Lighting Technology Projects (LTP) supplied 19 Color Kinetics ColorBlast® 12 wall washing LED fixtures and 128 pieces of Color Kinetics wide-angle iColor® Cove NXT for the main reception of the new Patient Hotel at London’s Great Ormond Street Hospital (GOSH).
The 150-year-old Great Ormond Street is one of the world’s most famous children’s hospital’s, welcoming more than 90,000 patients a year. It has just completed Phase 1B of an extensive modernization scheme, which has included the £14 million ($24.7 million) Patient Hotel development to provide free long- and short-term accommodation for patients and parents.
To help create an environment that is stimulating and fun for patients, parents, and visitors, the engineering consultant firm Ove Arup designed a colorful lighting scheme for the Hotel’s pre-reception entranceway.
A 6sq.m tiled, frosted glass floor runs the entire width of the Patient Hotel entrance floor and continues up the wall beside a staircase. Forming a giant light box, it’s an eye-catching focal point, programmed with various undulating slow, cross fading patterns.
LTP’s Terry Reeves knew that the ColorBlast 12 was an ideal fixture to under-light the floor section, given the spread of light and even color distribution needed.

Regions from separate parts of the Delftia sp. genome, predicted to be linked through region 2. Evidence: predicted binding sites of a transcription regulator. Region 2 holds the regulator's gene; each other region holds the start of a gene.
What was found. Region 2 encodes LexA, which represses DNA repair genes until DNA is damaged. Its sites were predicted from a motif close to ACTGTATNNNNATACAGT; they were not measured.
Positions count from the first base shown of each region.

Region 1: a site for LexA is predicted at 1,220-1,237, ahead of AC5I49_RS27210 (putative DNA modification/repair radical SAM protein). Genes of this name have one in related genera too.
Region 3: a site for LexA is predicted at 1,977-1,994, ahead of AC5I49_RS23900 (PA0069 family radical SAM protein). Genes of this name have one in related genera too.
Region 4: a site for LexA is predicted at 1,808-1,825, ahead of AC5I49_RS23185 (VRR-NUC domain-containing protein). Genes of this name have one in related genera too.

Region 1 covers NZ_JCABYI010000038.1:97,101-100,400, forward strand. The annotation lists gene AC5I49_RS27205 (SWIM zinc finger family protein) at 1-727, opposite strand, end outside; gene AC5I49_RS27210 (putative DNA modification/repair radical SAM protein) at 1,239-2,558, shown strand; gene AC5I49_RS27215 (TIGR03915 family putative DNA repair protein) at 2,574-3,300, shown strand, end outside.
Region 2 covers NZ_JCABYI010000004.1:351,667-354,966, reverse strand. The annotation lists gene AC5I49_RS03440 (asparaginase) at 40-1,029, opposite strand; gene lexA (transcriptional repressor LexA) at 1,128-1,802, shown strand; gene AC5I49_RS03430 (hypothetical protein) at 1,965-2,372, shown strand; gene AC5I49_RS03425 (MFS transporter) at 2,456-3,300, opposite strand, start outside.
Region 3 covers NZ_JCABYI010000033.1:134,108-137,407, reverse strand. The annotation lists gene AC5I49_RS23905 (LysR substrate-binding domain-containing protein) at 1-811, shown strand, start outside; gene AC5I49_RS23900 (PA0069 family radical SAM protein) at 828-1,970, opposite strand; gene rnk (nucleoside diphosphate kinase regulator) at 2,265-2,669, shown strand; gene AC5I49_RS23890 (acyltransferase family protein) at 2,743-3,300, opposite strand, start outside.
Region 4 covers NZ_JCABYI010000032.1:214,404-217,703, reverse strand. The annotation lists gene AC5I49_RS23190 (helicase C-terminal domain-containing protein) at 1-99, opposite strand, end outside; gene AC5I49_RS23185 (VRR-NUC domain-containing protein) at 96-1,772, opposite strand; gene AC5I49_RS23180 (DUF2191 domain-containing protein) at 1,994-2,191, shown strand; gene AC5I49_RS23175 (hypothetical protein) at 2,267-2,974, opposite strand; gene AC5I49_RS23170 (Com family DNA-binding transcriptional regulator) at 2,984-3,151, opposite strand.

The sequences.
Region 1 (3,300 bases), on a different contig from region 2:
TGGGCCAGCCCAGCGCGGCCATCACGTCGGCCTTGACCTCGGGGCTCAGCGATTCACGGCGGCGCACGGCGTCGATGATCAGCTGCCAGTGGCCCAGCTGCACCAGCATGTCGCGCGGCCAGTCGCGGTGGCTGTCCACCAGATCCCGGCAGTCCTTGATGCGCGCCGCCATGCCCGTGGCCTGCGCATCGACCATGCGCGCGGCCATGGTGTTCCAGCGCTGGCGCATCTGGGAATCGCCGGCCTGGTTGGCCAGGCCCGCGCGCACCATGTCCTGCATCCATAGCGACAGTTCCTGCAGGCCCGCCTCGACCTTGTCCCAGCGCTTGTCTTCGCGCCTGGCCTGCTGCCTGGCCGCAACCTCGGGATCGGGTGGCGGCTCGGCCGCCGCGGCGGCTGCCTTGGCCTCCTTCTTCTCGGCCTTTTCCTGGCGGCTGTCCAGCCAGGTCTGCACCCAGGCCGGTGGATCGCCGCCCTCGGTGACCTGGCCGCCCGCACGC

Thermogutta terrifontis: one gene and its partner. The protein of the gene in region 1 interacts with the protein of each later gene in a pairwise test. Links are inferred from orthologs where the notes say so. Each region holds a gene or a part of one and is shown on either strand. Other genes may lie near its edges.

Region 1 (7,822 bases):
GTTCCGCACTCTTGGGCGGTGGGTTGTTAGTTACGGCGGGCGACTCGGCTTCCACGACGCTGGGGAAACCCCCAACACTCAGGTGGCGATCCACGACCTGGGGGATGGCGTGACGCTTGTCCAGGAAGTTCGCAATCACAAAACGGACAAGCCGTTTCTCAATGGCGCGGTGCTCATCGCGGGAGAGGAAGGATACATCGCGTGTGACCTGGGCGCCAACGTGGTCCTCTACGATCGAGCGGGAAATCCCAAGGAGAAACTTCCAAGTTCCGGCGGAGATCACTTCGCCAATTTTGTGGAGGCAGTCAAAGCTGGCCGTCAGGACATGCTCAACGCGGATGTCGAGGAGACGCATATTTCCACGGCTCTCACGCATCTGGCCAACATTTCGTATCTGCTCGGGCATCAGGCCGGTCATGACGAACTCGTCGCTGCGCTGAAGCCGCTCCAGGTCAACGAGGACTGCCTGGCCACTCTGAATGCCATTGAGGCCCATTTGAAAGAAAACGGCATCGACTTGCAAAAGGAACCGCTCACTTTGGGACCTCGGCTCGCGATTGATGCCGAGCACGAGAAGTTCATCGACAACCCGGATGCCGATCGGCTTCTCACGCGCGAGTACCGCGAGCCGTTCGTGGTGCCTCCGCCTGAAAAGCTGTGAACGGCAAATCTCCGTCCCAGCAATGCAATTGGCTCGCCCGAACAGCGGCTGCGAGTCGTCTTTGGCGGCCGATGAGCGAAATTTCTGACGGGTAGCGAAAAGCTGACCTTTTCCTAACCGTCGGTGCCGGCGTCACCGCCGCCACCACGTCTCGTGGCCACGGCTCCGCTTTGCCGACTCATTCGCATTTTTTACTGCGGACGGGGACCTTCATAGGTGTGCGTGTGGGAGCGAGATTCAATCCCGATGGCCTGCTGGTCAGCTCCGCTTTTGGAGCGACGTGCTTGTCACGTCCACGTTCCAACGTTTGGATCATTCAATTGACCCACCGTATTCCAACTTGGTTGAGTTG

To illuminate the wall, Reeves chose the new wide-angle iColor Cove NXT LED, for its very wide emitted light angle and the practicality of using its loom-type wiring detail and compact size. In the wall, the Cove reverse lights the tiles off the matte white rear surface and is attached to the rear of each individual light box surface.
LTP’s contract included the full installation, commissioning and programming of the feature, undertaken by Jonathan Adkins and his team.
GOSH’s new lighting feature is controlled via one of CK’s iPLayer 2 controllers, a compact multiple show storage and playback system accommodating a full DMX universe of 170 individual light addresses. One long show or multiple short shows can be programmed and downloaded to the iPlayer 2 for convenient playback. Reeves supplied the controller together with an eight-button recall pad for hands-on access and the local triggering and changing of show selections. This set up is easily operable by non-technical staff.